October 10, 2013

Mizzou Def. Breakdown


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Defensive Line

Missouri has developed a reputation for producing big time defensive linemen in recent years, and it all starts up front for the Tigers with the defensive ends. Michael Sam and Kony Ealy are as good of a duo as you will find in the country. Sam currently has six sacks and 10 tackles for a loss, and he is best edge rusher of the two. Sam shows great flexibility and an explosive first step in getting to the quarterback. Ealy is a big, powerful defensive end with the ability to control his edge against the run and get after the quarterback. Ealy has a couple of sacks of his own, and can be very tough to block one-on-one. The defensive tackles, Matt Hoch and Lucas Vincent have been less productive in terms of tackles for a loss and pressure on the quarterback. The interior duo has done a great job of tying up blocks and keeping opposing offensive linemen from being able to work up to the second level. Keep an eye on freshman Harold Brantley on the interior as he had a solid showing against Indiana earlier in the season and appears to be one of the Tigers' most athletic defensive tackles.

Linebackers

This is an athletic bunch that does a great job of flying to the football. The best of the bunch appears to be senior Andrew Wilson. Wilson is a very active piece of the Tiger defense and is a sure tackler in the box. He has solid range for 6-foot-3, 240-pound linebacker, but isn't necessarily the sideline-to-sideline type. Donovan Bonner and Kentrell Brothers man the other two linebacker positions when Mizzou is in its base, and both are similar players. Both Bonner and Brothers possess very good range, and both are physical at the point of attack. Bonner has shown some issues with taking on and getting off of blocks while Brothers has had some struggles in coverage thus far in 2013.

Defensive Backs

The Missouri secondary has one of the most talented cornerbacks in the SEC in senior E.J. Gaines, but the unit has struggled as a whole. Gaines is an excellent cover corner with the ability to play man or zone coverage. He has great instincts and really understands how to play the position. Randy Ponder mans the other cornerback position, and he has had mixed results this season. Ponder is a great athlete, but he struggles to find the ball in the air. He is a better cornerback in zone than he is in man coverage, but he isn't afraid to come up and get involved in run support. The safeties have also had an up and down season thus far. Both Matt White and Braylon Webb are long, athletic defenders with solid range, but like Ponder, they have struggled to find the ball in the air at times. White is best when driving on the ball in front of him and is a solid tackler. Webb is the more physical of the two on film, but he does have a tendency to get his eyes in the backfield at times.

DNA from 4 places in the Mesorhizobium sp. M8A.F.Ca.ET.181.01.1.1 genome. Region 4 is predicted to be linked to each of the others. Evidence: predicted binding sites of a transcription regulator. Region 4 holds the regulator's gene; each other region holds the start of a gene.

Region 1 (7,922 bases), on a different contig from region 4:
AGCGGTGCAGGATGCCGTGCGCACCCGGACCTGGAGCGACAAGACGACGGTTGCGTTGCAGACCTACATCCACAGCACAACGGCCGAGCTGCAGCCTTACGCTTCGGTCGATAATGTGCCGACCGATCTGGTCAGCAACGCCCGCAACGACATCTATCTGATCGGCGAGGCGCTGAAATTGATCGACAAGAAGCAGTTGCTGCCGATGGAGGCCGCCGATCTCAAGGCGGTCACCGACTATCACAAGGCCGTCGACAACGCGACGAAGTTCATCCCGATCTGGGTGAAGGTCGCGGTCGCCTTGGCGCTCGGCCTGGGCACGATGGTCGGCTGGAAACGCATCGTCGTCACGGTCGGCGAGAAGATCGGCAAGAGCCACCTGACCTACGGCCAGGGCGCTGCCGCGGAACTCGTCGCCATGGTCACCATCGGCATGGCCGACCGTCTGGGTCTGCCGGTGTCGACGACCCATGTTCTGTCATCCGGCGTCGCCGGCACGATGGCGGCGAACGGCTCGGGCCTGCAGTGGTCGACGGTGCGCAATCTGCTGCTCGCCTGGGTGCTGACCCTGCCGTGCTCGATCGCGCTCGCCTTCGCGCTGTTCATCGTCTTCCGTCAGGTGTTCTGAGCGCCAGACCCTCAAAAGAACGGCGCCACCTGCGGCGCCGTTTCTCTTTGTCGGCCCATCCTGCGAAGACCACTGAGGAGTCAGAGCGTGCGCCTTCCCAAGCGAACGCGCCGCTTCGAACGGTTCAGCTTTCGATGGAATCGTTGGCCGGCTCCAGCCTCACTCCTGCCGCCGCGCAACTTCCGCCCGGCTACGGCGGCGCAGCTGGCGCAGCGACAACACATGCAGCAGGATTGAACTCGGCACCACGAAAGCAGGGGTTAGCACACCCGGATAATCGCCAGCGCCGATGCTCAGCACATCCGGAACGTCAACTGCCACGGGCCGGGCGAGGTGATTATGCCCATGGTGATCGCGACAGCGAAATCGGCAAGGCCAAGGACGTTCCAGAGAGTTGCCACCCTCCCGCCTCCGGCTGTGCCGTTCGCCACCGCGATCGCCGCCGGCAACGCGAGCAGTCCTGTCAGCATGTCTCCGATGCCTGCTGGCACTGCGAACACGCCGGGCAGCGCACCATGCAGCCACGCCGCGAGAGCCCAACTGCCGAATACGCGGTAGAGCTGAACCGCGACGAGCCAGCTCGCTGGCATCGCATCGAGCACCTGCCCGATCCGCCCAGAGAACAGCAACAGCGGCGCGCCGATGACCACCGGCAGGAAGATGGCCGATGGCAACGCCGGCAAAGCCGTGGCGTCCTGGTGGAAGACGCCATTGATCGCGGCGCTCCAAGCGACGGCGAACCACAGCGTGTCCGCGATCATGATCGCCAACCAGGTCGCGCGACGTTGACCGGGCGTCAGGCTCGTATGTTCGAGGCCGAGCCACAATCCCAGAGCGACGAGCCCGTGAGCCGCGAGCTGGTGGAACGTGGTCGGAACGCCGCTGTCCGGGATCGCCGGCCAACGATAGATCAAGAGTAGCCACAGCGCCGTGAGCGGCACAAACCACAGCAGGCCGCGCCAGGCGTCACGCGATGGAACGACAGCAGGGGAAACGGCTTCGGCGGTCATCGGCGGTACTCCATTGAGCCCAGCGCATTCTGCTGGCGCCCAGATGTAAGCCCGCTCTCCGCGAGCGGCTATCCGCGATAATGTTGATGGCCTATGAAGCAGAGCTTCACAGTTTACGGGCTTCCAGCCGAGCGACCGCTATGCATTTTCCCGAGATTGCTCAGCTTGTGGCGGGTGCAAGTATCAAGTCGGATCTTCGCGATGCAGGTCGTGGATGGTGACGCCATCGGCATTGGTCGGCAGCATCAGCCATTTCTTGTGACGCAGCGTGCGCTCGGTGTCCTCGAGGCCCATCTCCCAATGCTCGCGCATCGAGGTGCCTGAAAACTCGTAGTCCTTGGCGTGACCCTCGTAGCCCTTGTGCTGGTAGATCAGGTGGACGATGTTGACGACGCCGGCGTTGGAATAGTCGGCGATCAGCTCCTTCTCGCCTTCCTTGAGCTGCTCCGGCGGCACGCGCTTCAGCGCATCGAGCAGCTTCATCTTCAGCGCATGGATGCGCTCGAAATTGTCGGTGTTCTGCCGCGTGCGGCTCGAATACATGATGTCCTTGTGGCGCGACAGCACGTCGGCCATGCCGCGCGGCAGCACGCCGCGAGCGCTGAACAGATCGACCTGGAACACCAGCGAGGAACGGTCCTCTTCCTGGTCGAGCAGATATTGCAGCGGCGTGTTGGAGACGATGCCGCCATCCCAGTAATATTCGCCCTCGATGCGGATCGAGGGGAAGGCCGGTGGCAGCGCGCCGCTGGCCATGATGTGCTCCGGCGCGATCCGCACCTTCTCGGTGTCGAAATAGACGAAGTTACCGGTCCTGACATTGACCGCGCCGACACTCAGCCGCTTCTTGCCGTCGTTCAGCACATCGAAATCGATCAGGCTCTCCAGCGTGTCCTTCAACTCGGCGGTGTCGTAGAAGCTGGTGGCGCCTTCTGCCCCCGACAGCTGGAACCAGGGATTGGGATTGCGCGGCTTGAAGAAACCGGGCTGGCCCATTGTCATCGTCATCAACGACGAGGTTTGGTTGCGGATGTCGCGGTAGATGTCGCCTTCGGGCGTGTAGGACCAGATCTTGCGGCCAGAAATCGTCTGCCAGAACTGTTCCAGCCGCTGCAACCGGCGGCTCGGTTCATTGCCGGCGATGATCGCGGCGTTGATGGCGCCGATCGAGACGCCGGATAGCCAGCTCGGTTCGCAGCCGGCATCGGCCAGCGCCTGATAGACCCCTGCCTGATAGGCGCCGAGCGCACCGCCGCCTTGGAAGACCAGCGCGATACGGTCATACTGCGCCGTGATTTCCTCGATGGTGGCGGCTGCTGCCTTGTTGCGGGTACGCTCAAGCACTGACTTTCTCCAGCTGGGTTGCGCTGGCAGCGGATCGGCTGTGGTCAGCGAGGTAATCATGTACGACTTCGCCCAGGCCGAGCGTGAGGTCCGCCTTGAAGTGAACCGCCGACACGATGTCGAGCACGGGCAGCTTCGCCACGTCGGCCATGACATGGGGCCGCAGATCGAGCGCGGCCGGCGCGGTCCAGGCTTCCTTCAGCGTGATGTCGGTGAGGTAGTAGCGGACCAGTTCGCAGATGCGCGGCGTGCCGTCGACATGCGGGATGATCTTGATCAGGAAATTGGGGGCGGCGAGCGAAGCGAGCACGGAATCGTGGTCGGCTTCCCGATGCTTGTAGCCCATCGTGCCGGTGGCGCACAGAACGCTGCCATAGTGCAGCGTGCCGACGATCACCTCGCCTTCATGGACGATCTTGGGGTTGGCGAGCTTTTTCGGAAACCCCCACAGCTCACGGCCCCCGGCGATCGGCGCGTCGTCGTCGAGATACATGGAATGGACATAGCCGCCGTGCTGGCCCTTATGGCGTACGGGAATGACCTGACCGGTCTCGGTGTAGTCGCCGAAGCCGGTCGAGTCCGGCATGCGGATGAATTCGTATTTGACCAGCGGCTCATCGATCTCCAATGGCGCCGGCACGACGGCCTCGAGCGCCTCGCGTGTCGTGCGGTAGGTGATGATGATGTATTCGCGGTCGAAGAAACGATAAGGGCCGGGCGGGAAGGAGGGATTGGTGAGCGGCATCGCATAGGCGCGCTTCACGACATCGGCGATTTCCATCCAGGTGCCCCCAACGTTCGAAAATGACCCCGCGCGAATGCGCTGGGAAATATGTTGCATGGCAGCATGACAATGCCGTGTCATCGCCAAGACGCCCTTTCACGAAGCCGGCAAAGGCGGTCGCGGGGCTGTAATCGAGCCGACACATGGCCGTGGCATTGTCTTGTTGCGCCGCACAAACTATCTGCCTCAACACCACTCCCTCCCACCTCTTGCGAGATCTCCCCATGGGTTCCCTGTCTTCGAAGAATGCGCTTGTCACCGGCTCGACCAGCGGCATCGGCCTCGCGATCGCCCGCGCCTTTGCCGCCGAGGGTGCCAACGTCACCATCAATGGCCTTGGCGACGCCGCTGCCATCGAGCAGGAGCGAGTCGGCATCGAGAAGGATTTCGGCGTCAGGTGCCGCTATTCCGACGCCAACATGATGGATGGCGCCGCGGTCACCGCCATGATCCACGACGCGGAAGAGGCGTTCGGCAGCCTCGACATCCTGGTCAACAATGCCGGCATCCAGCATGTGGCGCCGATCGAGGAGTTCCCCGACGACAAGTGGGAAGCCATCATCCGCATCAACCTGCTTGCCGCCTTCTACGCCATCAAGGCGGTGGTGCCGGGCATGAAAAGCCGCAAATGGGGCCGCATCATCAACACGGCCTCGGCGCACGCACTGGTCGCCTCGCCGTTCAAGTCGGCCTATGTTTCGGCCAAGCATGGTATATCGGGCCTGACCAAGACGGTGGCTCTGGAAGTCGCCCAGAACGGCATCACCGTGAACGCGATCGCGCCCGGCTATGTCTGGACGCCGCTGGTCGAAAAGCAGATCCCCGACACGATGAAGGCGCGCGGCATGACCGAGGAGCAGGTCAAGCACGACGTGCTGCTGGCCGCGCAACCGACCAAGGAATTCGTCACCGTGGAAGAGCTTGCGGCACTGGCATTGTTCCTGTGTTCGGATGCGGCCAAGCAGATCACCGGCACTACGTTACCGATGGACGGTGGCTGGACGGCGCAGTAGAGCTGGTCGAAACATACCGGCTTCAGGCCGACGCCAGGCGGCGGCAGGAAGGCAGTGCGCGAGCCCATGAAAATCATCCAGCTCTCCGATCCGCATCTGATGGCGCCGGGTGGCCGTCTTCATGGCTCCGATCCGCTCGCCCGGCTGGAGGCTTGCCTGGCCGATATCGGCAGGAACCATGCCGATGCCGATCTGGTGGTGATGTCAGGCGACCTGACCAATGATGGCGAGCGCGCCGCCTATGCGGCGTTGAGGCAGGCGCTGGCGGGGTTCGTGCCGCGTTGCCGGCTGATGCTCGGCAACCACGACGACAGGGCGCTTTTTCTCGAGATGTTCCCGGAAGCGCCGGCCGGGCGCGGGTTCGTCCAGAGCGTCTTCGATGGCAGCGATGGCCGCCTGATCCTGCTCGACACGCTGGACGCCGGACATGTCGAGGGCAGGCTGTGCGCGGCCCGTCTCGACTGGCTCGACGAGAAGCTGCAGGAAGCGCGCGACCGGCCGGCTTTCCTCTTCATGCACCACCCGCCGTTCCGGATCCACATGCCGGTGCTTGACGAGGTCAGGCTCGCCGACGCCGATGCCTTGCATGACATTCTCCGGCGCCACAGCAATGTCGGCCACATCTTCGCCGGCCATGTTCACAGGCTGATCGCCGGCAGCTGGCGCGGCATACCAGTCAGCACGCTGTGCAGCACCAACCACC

• 1st Down - Mizzou likes to bring pressure but not much on first down as they only bring five or more 11 percent of the time.

• 2nd down and long (7 or more yards) - This is a down and distance where the Tigers like to bring pressure and they like to do so from the interior (47 percent).

• 2nd down and medium (4 to 6 yards) - The Tigers will also bring pressure in this situation, but they do so less than second and long (37 percent).

• 2nd down and short (less than 4 yards) - This is a heavy base down where the Tigers like to play a lot of man coverage and allow their linebackers to fly downhill against the run.

• 3rd down and long - This is a definite blitz scenario for the Tiger defense as they have brought five or more 65 percent of the time on third and long.

• 3rd down and medium - This, too, is a down and distance where the Tigers like to bring pressure as they do so 53 percent of the time.

3rd down and short - The Tigers play third and short much like they play second and short. They tend to play man coverage and free up their linebackers to attack the run game.

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